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New FMLA Regulations May Be on the Way; Senator Dodd Expresses Concern

Posted in Human Resources (HR) Compliance, Laws and Regulations, Legislative Developments

The New York Times reported late last week that the Department of Labor is considering new regulations to the Family and Medical Leave Act that would address concerns that employers have had about some employees are abusing the leave.  (H/T The Word on Employment Law)

Under the new rules being discussed, From Dodd archivesemployees would have to call in to request FMLA leave before taking it, as opposed to the present situation where employees can take off two days before requesting leave.  The regulations will also address the new military leave provisions that I’ve mentioned previously.

As these regulations are likely to undergo some further discussion and revisions, I’ll await serious analysis until we see what is actually being proposed — rather than just discussed at this stage.  FMLA Blog has some thoughts worth reviewing.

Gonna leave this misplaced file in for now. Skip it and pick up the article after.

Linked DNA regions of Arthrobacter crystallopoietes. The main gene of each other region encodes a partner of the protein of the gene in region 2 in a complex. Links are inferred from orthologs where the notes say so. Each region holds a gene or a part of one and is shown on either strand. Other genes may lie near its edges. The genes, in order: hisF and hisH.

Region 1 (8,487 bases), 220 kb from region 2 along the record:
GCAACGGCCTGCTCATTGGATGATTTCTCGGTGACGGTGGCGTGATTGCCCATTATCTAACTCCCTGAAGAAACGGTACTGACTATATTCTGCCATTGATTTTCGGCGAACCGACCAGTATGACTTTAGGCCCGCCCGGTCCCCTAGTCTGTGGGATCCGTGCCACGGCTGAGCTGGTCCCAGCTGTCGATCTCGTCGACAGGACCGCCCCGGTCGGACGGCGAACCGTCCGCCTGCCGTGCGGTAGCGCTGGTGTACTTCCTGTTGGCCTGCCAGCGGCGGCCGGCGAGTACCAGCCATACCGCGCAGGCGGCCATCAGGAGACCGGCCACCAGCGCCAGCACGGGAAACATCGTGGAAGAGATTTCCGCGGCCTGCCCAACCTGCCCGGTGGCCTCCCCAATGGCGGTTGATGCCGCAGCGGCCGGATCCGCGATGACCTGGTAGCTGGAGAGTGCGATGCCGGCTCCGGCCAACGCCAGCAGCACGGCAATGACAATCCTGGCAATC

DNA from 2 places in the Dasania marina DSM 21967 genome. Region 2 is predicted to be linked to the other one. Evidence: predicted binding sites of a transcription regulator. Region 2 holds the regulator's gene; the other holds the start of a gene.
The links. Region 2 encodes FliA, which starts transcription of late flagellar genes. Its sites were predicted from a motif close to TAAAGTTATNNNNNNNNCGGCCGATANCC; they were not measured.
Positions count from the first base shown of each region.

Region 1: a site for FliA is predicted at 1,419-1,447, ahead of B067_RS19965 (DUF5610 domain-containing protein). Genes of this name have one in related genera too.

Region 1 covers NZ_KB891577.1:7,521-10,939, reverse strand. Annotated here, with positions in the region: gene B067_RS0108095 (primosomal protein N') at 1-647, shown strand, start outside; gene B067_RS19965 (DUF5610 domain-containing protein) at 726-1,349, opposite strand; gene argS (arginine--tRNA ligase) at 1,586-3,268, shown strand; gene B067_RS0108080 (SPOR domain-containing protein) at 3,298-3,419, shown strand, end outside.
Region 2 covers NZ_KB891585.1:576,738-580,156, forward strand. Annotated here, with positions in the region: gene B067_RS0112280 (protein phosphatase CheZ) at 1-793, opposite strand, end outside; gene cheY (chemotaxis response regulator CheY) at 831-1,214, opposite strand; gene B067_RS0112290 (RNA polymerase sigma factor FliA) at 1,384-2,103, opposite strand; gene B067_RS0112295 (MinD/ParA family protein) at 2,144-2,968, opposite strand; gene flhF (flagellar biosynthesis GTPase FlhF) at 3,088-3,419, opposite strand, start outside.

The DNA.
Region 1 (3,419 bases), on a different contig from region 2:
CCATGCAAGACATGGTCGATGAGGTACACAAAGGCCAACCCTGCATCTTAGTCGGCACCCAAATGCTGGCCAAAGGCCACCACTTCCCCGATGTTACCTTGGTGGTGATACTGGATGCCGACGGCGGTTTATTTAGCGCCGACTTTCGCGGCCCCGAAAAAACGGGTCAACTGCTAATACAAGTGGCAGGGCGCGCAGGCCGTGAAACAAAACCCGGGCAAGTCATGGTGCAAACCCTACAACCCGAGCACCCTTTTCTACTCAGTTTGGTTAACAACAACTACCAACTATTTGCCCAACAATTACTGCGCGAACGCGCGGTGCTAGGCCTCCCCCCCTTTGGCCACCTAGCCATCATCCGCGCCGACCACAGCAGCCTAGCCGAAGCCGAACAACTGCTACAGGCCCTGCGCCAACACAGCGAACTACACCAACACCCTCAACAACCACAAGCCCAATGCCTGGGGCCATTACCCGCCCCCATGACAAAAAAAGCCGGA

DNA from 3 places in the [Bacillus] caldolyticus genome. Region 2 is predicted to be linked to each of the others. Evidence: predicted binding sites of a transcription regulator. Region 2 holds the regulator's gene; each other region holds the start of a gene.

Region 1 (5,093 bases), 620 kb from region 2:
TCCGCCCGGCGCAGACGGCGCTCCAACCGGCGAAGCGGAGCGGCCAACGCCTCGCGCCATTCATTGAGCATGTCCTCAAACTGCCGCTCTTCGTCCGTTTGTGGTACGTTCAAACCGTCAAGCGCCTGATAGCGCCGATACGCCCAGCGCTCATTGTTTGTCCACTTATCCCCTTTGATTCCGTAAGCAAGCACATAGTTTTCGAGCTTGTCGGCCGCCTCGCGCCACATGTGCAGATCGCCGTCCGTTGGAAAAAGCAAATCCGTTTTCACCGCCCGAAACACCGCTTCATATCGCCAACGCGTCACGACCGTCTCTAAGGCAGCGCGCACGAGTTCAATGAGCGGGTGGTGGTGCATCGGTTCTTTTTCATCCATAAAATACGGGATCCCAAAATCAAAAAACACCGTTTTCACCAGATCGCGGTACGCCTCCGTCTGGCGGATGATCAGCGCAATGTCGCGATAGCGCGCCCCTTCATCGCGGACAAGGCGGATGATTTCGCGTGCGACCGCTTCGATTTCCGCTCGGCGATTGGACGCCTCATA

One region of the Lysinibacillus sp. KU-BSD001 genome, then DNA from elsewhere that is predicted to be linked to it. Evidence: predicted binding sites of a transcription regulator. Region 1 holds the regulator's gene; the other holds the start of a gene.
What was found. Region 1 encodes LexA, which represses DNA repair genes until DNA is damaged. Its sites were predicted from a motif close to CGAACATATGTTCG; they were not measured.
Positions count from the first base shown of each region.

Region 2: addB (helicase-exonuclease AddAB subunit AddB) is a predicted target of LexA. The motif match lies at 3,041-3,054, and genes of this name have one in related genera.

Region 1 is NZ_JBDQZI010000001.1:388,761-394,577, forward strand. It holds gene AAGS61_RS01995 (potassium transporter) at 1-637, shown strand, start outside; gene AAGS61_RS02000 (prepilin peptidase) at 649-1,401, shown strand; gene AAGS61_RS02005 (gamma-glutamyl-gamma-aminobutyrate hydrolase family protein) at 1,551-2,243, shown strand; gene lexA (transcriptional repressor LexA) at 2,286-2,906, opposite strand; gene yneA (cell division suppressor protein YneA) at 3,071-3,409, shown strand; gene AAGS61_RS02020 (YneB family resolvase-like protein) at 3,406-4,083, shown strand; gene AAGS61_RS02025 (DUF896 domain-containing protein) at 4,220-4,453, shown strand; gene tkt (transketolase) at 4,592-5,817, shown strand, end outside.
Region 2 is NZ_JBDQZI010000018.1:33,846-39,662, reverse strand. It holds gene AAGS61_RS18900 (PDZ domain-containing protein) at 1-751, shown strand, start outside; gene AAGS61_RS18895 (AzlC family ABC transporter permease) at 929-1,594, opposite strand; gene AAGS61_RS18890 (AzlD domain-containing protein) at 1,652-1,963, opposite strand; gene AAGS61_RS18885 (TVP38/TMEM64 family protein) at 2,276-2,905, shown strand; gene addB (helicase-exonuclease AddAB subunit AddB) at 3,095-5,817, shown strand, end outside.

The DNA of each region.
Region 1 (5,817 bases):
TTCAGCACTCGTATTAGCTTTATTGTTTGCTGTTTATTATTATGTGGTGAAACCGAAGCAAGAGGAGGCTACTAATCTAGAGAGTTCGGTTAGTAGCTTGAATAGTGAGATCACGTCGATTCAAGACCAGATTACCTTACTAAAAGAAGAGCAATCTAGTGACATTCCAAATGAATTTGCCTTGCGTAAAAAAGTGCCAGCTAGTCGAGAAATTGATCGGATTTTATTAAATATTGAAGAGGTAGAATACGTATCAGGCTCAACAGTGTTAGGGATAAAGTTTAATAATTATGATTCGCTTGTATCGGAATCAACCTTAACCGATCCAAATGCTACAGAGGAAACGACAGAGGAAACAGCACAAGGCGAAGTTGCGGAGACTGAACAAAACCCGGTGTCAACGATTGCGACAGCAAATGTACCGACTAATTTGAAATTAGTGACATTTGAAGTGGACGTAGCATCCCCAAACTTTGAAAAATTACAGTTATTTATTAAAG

Senator Chris Dodd (D-Conn.), who authored the original FMLA bill, is already concerned about the path being carved out and issued a statement today expressing those concerns.

“I am concerned by the reports that the Department of Labor may impose new regulations that will make it more difficult for workers to take advantage of the leave FMLA provides. Over the past 15 years, FMLA has helped more than 50 million families during critical moments in their lives, and any effort to scale back these protections is simply unacceptable.

“As I have said time and time again, if there is any problem with FMLA, it is that it doesn’t go far enough. That is why I support new ways to expand this legislation so more Americans can benefit from its provisions. Most recently, I authored a provision to expand FMLA benefits for up to six months for family members of wounded military personnel. As this disastrous war drags on with no end in sight, it is critically important that we ensure that the brave men and women of our armed forces receive the care and support they need when they return home. Allowing their family to be there during the often lengthy rehabilitation process without the constant fear of losing their job is one of the best things we can do for our troops. I hope the Department of Labor keeps these concerns at the forefront as they draft their new regulations.”